How Flour and Water Restaurant Inspired Me to Make Homemade Pasta
My journey to pasta dough passion by way of Flour & Water Restaurant in San Francisco
2 cups flour + 2 large eggs + 3 egg yolks + a pinch salt + a tablespoon olive oil + some finger scratching and kneading and boom! YOU HAVE DOUGH.
No, not this kind of dough:
THIS kind of dough:
When did I become fixated on making homemade dough?
Well, it starts in 2015 when my ole college buddy, her long time friend from high school and I met up in San Francisco for a girls night out. The three of us are all foodies, so the number of food venues on our to-visit list was nothing short of fabulous: Ghirardelli Chocolate Factory, Sausalito tapas and Chinatown delicacies.
After a long day of site-seeing / food-tasting activities, it was time for a second dinner. We rolled into Flour & Water at 10:00pm for dinner #2 (literally rolled, as dinner #1 had been just a few hours before)
Rumor has it that several tech giants in San Fransisco frequent Flour & Water faithfully. I can see why. Within 20 minutes of sitting down, there were four pasta dishes for the three of us, and no shame. We engorged.
The pasta specials change regularly but I remember fondly pappardelle with a creamy fresh pea-based sauce and a meaty rabbit tomato red sauce.
Asparagus and Holy Moly Doppio Raviolini with preserved Meyer Lemon and Whey (Photo: Flour and Water)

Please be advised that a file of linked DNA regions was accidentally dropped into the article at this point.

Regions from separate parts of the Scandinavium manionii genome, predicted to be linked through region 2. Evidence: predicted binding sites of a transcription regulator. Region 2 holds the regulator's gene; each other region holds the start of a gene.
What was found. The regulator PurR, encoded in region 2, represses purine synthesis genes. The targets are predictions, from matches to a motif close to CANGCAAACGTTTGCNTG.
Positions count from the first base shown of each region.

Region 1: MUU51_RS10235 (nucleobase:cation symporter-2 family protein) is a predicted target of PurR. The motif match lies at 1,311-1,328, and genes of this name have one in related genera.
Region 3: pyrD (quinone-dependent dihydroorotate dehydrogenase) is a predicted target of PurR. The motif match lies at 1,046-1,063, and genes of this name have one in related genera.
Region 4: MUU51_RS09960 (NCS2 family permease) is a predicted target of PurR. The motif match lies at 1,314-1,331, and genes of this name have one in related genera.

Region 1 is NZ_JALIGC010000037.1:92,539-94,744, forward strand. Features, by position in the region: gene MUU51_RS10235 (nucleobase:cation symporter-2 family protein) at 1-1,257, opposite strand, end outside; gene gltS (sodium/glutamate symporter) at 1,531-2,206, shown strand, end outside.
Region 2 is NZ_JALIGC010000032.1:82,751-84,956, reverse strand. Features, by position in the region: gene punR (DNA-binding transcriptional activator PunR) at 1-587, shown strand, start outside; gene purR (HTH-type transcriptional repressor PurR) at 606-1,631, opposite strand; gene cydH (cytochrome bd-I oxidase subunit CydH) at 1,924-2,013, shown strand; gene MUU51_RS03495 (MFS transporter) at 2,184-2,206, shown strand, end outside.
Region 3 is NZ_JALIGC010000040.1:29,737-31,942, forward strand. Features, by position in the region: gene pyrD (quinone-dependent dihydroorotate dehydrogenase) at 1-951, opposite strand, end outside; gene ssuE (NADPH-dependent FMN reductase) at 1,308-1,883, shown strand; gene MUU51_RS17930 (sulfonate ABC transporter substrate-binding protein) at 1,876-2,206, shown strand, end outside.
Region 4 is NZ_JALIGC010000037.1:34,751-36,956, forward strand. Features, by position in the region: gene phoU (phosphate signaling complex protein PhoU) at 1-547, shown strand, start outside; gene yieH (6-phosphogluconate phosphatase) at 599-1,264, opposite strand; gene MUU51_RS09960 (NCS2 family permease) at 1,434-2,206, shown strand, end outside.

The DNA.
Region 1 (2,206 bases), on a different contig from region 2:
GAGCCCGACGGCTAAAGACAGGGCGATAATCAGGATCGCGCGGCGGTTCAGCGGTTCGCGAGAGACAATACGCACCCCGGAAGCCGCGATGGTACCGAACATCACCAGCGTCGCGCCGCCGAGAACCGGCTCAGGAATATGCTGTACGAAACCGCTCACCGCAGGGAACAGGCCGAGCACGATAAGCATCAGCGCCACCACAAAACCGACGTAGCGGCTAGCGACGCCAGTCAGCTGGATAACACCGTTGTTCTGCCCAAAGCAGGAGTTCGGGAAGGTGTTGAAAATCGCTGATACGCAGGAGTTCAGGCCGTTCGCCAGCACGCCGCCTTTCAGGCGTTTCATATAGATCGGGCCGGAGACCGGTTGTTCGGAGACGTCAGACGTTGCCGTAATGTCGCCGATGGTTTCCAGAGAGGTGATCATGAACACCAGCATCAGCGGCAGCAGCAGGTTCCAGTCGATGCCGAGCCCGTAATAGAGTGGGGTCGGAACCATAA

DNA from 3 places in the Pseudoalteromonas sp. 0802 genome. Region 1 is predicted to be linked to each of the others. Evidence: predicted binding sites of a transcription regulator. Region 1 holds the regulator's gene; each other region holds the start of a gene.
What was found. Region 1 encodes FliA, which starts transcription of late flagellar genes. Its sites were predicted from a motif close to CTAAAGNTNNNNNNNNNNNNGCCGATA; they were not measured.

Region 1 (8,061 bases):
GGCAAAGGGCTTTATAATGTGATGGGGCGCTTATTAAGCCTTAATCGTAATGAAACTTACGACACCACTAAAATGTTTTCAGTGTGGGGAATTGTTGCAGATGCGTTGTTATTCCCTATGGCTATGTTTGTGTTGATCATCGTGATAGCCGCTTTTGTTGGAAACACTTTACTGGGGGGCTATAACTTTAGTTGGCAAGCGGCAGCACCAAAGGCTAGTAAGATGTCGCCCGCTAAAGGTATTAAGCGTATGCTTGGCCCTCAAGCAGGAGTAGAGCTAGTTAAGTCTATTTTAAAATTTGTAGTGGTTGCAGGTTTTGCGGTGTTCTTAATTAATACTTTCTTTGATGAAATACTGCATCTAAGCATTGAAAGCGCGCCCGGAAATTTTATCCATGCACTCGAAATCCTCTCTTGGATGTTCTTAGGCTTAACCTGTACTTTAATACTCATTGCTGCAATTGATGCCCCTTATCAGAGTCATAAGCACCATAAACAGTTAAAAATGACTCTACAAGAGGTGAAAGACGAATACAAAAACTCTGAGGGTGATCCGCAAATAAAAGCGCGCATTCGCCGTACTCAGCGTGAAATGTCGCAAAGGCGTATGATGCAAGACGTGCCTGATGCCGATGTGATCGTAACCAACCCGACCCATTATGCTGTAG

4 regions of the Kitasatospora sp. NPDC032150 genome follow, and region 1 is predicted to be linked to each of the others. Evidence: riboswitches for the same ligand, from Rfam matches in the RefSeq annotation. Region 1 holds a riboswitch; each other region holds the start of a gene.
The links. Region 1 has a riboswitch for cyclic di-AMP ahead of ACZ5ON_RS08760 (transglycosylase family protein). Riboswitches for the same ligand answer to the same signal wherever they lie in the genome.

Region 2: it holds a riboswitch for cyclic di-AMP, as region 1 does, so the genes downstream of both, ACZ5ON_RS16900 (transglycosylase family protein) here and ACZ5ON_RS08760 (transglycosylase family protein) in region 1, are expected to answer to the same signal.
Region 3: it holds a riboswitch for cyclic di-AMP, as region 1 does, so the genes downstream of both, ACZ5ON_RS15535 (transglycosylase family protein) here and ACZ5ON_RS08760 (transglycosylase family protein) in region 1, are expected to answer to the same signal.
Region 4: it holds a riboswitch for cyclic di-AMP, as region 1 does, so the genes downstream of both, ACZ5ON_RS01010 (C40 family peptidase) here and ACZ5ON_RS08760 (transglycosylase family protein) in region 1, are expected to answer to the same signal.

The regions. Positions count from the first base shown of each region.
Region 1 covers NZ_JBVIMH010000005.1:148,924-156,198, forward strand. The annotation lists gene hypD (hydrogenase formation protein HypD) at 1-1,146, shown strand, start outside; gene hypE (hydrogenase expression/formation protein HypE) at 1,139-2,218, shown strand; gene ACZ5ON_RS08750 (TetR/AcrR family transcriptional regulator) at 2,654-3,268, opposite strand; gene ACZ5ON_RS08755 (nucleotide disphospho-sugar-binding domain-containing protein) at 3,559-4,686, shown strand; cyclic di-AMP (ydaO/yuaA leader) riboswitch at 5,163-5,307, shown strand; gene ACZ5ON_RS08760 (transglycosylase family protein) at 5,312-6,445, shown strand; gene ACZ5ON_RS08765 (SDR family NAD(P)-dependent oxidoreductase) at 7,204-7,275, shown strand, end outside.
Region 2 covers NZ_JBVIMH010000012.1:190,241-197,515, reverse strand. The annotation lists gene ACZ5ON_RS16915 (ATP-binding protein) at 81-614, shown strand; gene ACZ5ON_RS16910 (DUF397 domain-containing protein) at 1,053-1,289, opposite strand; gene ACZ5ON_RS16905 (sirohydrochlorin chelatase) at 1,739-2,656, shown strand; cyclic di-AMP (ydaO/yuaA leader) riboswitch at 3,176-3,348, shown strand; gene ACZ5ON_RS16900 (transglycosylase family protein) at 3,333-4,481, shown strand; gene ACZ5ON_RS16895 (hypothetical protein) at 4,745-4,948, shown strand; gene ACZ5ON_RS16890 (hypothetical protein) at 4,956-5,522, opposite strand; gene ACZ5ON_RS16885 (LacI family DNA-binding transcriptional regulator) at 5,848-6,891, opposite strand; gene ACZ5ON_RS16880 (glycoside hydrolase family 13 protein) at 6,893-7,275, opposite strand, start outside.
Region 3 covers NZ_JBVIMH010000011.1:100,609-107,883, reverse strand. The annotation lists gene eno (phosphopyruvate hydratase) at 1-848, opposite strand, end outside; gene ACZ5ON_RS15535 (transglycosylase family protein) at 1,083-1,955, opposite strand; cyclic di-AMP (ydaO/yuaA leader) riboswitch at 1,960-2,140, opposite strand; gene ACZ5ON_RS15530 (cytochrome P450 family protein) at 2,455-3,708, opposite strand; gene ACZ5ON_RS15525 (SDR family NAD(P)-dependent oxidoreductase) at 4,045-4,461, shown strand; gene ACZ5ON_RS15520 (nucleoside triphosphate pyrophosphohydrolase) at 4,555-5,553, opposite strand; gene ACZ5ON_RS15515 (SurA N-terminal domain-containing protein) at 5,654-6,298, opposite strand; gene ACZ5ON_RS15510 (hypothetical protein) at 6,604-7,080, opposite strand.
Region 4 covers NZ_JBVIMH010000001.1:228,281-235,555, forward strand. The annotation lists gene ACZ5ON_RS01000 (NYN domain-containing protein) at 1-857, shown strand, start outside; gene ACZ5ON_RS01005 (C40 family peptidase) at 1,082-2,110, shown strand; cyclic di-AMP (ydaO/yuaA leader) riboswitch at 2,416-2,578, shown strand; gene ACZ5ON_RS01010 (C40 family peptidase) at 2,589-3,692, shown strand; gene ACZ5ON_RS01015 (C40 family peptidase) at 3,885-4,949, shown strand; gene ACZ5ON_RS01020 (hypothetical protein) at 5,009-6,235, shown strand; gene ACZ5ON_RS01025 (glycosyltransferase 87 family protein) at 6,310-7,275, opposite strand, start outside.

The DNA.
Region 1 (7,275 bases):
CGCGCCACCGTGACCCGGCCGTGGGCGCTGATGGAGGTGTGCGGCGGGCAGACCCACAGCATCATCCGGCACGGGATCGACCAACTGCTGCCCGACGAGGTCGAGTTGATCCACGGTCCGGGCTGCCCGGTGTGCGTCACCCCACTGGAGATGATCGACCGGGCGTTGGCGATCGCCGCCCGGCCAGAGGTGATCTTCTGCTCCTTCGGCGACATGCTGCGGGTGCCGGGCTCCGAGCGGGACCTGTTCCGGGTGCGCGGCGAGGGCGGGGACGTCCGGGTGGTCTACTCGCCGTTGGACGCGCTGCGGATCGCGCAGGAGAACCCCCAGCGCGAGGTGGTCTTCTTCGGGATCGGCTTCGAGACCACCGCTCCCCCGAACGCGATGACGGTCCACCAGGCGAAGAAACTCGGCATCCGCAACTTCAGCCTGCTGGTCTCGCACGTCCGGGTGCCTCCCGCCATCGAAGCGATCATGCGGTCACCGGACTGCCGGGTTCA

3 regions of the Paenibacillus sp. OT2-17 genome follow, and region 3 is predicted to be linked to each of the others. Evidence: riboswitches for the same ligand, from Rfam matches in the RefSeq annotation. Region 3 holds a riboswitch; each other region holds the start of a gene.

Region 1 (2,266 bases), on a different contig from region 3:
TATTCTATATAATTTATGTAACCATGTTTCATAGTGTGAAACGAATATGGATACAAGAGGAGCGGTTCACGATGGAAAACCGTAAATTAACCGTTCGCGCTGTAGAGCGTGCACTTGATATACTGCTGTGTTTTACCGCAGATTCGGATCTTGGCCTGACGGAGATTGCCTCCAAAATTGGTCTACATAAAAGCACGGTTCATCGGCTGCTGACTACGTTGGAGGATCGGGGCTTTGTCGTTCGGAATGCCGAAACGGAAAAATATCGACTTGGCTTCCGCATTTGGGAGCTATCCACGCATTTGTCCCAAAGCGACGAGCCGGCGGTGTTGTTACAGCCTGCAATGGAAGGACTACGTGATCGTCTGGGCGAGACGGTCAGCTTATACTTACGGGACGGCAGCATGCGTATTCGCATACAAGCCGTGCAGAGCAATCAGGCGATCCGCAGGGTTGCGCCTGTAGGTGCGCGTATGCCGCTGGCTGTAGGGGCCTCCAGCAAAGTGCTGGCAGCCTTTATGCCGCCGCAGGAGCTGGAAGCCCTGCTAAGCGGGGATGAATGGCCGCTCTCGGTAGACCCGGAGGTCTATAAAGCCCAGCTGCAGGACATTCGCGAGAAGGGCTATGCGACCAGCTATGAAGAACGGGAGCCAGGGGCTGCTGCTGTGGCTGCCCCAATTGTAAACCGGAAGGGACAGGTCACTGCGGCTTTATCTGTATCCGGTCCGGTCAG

All pasta here is done the right way, handmade.
Pork tortellini artichoke cappelletti in the dough room (Photo: Flour and Water)
It was only the next day, when shopping with my friend that I discovered the Flour & Water cookbook.
So, my splurge of a trip had its final finale with yet another credit card charge to Amazon. Only a few weeks after getting home, the Flour & Water cookbook arrived at my apartment.
Only one obstacle remained: I had no pasta-making apparatus.
Delicious recipes. And no dough. When I went home over Thanksgiving I was possessed. Within my family’s home stands one of the most well-stocked kitchens one might ever come across. Its drawers are filled with treasures, stashed from years of collection, a deep-rooted family cooking tradition and long-established family recipes. Cooking has been in my veins since I was born.
It was not long before I dug the Atlas pasta maker out of the cupboard along with several pasta attachments. Still in its original box & mint condition. A food-based Antiques Roadshow would have had a field day.
When I returned back to my New York apartment it was time to take my pasta maker for its first spin. I went through the motions. I sourced my recipe from several places and watched countless YouTube videos. It was time for the truth.
To my horror, the first time I ran my dough through it came out in stringy clumps. My first pasta had failed. With fear and sweat running down my brow, I felt I may have finally met my match. Was there a recipe I could not tackle?
But within a few minutes, the elasticity of the dough built and VOILA! beautiful smooth sheets of molecular carbohydrate.
Add some homemade Bolognese, a-la Vodka, or Alfredo, and bon appétit!
Have I ignited your pasta senses? I warn you, it’s just a short fall down the rabbit hole.
Find your inspiration (or just go and eat some really delicious pasta):
Flour & Water
2401 Harrison St
b/t 20th St & 21st St
Logan has also written a foodie’s one-day guide to Philly and where to find delicious Algerian/Tunisian/North African food in Boston.
Originally published at Waddle.